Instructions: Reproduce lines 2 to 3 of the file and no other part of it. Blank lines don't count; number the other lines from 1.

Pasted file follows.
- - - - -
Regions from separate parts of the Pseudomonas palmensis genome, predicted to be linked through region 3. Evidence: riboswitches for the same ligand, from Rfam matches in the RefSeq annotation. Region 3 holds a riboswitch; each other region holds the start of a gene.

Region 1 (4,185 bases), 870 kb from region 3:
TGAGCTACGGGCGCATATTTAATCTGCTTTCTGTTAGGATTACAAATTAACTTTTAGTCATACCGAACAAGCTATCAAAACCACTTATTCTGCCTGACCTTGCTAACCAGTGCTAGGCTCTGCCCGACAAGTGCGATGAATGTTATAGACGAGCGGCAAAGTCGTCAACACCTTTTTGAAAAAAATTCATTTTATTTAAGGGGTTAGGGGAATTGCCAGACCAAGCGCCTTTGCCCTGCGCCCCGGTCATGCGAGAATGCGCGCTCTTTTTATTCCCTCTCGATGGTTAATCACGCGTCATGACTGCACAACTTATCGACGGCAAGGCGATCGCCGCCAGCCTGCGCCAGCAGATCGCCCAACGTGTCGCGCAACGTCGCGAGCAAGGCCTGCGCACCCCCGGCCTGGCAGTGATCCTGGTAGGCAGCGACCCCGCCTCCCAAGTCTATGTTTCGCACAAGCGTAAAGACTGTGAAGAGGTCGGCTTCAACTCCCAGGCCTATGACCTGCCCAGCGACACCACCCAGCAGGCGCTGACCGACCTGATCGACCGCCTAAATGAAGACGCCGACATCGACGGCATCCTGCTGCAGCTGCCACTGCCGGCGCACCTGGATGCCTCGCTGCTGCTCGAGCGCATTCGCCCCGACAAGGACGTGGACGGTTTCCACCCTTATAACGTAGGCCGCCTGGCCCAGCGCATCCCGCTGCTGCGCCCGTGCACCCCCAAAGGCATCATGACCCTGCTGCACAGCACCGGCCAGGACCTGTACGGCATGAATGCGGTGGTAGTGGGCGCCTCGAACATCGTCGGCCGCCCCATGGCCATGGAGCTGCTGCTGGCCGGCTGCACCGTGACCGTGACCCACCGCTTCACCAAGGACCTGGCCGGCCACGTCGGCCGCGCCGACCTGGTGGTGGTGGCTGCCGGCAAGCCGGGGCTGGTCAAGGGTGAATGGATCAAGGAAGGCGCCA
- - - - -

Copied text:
Region 1 (4,185 bases), 870 kb from region 3:
TGAGCTACGGGCGCATATTTAATCTGCTTTCTGTTAGGATTACAAATTAACTTTTAGTCATACCGAACAAGCTATCAAAACCACTTATTCTGCCTGACCTTGCTAACCAGTGCTAGGCTCTGCCCGACAAGTGCGATGAATGTTATAGACGAGCGGCAAAGTCGTCAACACCTTTTTGAAAAAAATTCATTTTATTTAAGGGGTTAGGGGAATTGCCAGACCAAGCGCCTTTGCCCTGCGCCCCGGTCATGCGAGAATGCGCGCTCTTTTTATTCCCTCTCGATGGTTAATCACGCGTCATGACTGCACAACTTATCGACGGCAAGGCGATCGCCGCCAGCCTGCGCCAGCAGATCGCCCAACGTGTCGCGCAACGTCGCGAGCAAGGCCTGCGCACCCCCGGCCTGGCAGTGATCCTGGTAGGCAGCGACCCCGCCTCCCAAGTCTATGTTTCGCACAAGCGTAAAGACTGTGAAGAGGTCGGCTTCAACTCCCAGGCCTATGACCTGCCCAGCGACACCACCCAGCAGGCGCTGACCGACCTGATCGACCGCCTAAATGAAGACGCCGACATCGACGGCATCCTGCTGCAGCTGCCACTGCCGGCGCACCTGGATGCCTCGCTGCTGCTCGAGCGCATTCGCCCCGACAAGGACGTGGACGGTTTCCACCCTTATAACGTAGGCCGCCTGGCCCAGCGCATCCCGCTGCTGCGCCCGTGCACCCCCAAAGGCATCATGACCCTGCTGCACAGCACCGGCCAGGACCTGTACGGCATGAATGCGGTGGTAGTGGGCGCCTCGAACATCGTCGGCCGCCCCATGGCCATGGAGCTGCTGCTGGCCGGCTGCACCGTGACCGTGACCCACCGCTTCACCAAGGACCTGGCCGGCCACGTCGGCCGCGCCGACCTGGTGGTGGTGGCTGCCGGCAAGCCGGGGCTGGTCAAGGGTGAATGGATCAAGGAAGGCGCCA